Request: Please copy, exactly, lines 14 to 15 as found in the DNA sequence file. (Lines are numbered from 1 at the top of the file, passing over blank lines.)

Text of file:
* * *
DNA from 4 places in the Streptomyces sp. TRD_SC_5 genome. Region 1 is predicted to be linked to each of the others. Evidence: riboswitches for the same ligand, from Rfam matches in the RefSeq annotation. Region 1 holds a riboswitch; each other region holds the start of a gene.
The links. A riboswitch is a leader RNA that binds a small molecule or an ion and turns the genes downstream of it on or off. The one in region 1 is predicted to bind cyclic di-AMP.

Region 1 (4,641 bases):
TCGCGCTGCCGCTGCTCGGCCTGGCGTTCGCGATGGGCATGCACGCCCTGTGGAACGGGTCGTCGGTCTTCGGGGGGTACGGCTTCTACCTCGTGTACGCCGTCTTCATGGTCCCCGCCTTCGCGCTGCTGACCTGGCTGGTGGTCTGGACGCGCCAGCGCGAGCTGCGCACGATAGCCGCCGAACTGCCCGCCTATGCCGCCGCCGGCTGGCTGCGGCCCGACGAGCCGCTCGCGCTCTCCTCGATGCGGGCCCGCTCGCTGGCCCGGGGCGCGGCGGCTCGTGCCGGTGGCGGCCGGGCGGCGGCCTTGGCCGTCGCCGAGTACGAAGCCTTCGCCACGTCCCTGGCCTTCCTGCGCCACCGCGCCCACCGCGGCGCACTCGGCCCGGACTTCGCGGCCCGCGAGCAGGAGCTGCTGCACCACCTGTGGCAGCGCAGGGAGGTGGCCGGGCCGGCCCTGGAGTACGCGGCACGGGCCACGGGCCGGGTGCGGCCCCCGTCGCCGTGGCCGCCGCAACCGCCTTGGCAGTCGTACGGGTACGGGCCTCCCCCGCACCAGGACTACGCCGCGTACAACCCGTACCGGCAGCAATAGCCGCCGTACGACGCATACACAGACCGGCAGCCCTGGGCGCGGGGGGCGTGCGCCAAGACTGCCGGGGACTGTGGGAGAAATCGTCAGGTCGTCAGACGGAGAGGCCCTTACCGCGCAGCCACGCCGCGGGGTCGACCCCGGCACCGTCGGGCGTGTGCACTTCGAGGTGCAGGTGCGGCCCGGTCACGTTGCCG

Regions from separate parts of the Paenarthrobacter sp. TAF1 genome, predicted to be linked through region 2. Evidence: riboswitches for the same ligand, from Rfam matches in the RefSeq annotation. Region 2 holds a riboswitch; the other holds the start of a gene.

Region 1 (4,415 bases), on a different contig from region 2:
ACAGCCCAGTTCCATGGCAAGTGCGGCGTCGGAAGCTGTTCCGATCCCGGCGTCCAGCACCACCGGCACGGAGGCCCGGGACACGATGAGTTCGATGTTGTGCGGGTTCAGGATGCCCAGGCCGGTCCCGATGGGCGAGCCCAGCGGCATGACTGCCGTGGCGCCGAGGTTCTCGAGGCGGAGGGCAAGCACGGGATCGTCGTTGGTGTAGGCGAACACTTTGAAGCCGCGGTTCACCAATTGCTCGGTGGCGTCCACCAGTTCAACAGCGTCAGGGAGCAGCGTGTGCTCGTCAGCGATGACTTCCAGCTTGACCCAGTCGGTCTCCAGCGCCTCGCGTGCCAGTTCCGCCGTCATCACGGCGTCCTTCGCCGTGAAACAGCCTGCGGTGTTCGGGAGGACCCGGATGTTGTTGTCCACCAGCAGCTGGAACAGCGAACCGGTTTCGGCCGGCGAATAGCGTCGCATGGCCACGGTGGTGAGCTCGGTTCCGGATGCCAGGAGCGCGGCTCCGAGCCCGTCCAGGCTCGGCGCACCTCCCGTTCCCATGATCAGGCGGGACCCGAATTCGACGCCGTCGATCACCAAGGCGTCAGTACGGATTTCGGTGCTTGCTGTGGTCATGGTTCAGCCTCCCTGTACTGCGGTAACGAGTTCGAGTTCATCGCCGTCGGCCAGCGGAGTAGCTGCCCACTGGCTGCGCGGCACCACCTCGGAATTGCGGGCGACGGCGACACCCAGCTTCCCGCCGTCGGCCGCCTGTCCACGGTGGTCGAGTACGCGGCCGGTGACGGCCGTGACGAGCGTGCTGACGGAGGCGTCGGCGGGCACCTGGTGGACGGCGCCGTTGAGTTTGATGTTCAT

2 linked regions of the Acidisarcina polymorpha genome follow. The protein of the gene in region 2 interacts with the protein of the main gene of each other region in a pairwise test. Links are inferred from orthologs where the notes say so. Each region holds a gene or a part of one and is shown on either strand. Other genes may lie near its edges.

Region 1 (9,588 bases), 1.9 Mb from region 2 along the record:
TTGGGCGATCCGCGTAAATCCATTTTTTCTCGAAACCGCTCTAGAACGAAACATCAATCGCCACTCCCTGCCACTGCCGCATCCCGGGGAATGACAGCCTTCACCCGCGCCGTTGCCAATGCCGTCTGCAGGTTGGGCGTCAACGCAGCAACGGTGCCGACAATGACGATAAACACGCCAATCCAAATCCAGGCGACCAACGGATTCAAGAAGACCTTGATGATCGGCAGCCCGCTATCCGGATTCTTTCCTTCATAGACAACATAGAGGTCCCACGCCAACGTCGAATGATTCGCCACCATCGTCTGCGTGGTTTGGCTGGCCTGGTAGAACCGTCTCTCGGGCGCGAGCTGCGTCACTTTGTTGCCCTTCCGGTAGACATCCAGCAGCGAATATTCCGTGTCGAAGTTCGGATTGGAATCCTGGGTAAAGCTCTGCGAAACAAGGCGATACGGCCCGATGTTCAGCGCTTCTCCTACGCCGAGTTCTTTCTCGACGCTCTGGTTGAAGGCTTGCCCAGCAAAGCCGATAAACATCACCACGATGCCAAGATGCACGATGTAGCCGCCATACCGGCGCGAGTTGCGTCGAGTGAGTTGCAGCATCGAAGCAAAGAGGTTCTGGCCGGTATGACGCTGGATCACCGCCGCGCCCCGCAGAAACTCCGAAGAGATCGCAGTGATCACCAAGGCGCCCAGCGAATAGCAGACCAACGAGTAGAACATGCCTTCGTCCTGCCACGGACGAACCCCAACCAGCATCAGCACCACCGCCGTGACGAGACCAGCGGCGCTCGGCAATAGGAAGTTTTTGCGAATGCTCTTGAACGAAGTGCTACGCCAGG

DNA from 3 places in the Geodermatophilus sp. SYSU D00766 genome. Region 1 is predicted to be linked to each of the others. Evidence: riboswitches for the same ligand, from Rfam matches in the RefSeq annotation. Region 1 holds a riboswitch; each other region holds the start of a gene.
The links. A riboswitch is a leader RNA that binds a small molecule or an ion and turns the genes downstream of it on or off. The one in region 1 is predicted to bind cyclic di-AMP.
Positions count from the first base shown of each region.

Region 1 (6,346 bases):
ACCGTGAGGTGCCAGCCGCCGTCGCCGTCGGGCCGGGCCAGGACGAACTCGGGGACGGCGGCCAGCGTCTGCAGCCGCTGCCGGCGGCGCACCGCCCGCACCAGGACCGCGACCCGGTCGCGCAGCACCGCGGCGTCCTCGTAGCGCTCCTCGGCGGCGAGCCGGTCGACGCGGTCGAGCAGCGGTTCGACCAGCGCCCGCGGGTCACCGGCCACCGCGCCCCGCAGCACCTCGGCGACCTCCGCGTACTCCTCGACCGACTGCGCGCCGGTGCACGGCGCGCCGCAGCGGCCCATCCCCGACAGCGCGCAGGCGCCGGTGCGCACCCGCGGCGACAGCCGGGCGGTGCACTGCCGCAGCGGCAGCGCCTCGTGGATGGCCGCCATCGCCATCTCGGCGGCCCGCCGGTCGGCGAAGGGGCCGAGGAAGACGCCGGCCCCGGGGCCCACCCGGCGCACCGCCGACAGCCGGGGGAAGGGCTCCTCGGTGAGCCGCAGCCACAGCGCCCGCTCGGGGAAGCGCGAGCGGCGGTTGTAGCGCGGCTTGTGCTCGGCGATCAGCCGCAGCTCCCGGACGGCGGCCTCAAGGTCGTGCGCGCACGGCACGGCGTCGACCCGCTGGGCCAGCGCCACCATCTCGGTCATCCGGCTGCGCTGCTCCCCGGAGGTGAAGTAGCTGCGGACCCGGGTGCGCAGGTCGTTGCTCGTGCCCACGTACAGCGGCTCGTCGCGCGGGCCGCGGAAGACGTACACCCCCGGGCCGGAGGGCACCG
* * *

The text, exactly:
Region 1 (6,346 bases):
ACCGTGAGGTGCCAGCCGCCGTCGCCGTCGGGCCGGGCCAGGACGAACTCGGGGACGGCGGCCAGCGTCTGCAGCCGCTGCCGGCGGCGCACCGCCCGCACCAGGACCGCGACCCGGTCGCGCAGCACCGCGGCGTCCTCGTAGCGCTCCTCGGCGGCGAGCCGGTCGACGCGGTCGAGCAGCGGTTCGACCAGCGCCCGCGGGTCACCGGCCACCGCGCCCCGCAGCACCTCGGCGACCTCCGCGTACTCCTCGACCGACTGCGCGCCGGTGCACGGCGCGCCGCAGCGGCCCATCCCCGACAGCGCGCAGGCGCCGGTGCGCACCCGCGGCGACAGCCGGGCGGTGCACTGCCGCAGCGGCAGCGCCTCGTGGATGGCCGCCATCGCCATCTCGGCGGCCCGCCGGTCGGCGAAGGGGCCGAGGAAGACGCCGGCCCCGGGGCCCACCCGGCGCACCGCCGACAGCCGGGGGAAGGGCTCCTCGGTGAGCCGCAGCCACAGCGCCCGCTCGGGGAAGCGCGAGCGGCGGTTGTAGCGCGGCTTGTGCTCGGCGATCAGCCGCAGCTCCCGGACGGCGGCCTCAAGGTCGTGCGCGCACGGCACGGCGTCGACCCGCTGGGCCAGCGCCACCATCTCGGTCATCCGGCTGCGCTGCTCCCCGGAGGTGAAGTAGCTGCGGACCCGGGTGCGCAGGTCGTTGCTCGTGCCCACGTACAGCGGCTCGTCGCGCGGGCCGCGGAAGACGTACACCCCCGGGCCGGAGGGCACCG